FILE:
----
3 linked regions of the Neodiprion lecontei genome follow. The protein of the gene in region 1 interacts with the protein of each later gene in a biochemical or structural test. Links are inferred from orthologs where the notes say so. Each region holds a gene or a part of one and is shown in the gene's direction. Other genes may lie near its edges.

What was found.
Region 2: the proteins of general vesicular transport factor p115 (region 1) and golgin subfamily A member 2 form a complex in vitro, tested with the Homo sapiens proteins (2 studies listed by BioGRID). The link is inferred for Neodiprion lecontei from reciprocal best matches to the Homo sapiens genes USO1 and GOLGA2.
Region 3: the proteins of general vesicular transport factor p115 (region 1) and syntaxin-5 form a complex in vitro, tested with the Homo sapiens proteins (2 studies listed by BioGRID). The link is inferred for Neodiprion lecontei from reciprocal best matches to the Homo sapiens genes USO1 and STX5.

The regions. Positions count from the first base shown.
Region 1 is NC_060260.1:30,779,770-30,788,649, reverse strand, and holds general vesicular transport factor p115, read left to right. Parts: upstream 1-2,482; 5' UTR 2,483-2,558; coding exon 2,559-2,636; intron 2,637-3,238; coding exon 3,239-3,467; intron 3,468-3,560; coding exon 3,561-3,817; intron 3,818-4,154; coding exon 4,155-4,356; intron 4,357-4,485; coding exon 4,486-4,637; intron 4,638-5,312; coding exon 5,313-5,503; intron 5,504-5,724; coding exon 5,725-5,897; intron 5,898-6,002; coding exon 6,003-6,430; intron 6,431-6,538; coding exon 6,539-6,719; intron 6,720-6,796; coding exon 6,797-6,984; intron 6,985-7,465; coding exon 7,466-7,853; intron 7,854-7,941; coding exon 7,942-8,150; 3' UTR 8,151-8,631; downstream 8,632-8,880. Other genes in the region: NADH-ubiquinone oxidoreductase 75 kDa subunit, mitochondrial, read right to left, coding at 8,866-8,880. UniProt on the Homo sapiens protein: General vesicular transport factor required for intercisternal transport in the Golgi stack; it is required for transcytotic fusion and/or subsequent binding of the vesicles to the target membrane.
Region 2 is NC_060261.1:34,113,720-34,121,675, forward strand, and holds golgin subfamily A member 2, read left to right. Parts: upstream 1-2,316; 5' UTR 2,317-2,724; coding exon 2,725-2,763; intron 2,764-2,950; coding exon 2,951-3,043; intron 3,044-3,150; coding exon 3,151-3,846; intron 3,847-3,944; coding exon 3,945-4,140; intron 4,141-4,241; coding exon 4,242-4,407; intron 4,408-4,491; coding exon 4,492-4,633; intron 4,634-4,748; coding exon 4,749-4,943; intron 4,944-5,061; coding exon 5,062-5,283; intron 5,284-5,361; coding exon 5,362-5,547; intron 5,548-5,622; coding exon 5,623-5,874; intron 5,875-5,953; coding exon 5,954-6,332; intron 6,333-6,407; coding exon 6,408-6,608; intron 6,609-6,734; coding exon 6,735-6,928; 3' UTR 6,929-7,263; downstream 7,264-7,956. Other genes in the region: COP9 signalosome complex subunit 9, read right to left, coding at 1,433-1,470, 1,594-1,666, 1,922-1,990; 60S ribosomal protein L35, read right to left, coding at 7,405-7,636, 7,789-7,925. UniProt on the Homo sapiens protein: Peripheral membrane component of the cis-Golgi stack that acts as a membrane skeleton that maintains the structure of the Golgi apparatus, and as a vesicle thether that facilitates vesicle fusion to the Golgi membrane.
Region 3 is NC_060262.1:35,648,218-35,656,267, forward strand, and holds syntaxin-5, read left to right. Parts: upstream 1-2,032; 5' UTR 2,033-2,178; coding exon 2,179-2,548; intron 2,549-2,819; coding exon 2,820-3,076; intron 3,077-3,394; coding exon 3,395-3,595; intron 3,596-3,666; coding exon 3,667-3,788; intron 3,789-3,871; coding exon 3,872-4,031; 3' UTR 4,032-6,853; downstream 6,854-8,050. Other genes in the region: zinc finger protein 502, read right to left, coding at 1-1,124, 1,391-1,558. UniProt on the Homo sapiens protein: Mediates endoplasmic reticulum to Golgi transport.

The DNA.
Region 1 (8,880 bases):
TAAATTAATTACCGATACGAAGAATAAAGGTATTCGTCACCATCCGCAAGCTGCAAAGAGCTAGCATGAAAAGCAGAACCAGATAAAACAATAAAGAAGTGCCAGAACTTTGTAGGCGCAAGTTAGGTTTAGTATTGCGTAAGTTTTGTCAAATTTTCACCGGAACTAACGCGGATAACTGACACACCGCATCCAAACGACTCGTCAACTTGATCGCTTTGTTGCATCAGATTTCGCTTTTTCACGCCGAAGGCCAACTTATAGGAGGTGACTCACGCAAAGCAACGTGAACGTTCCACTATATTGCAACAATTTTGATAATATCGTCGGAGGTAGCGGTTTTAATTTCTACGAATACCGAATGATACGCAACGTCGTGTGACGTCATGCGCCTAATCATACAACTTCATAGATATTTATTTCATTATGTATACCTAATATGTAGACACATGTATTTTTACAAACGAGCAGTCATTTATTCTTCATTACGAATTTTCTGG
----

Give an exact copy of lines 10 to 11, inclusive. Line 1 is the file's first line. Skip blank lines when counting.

Region 1 (8,880 bases):
TAAATTAATTACCGATACGAAGAATAAAGGTATTCGTCACCATCCGCAAGCTGCAAAGAGCTAGCATGAAAAGCAGAACCAGATAAAACAATAAAGAAGTGCCAGAACTTTGTAGGCGCAAGTTAGGTTTAGTATTGCGTAAGTTTTGTCAAATTTTCACCGGAACTAACGCGGATAACTGACACACCGCATCCAAACGACTCGTCAACTTGATCGCTTTGTTGCATCAGATTTCGCTTTTTCACGCCGAAGGCCAACTTATAGGAGGTGACTCACGCAAAGCAACGTGAACGTTCCACTATATTGCAACAATTTTGATAATATCGTCGGAGGTAGCGGTTTTAATTTCTACGAATACCGAATGATACGCAACGTCGTGTGACGTCATGCGCCTAATCATACAACTTCATAGATATTTATTTCATTATGTATACCTAATATGTAGACACATGTATTTTTACAAACGAGCAGTCATTTATTCTTCATTACGAATTTTCTGG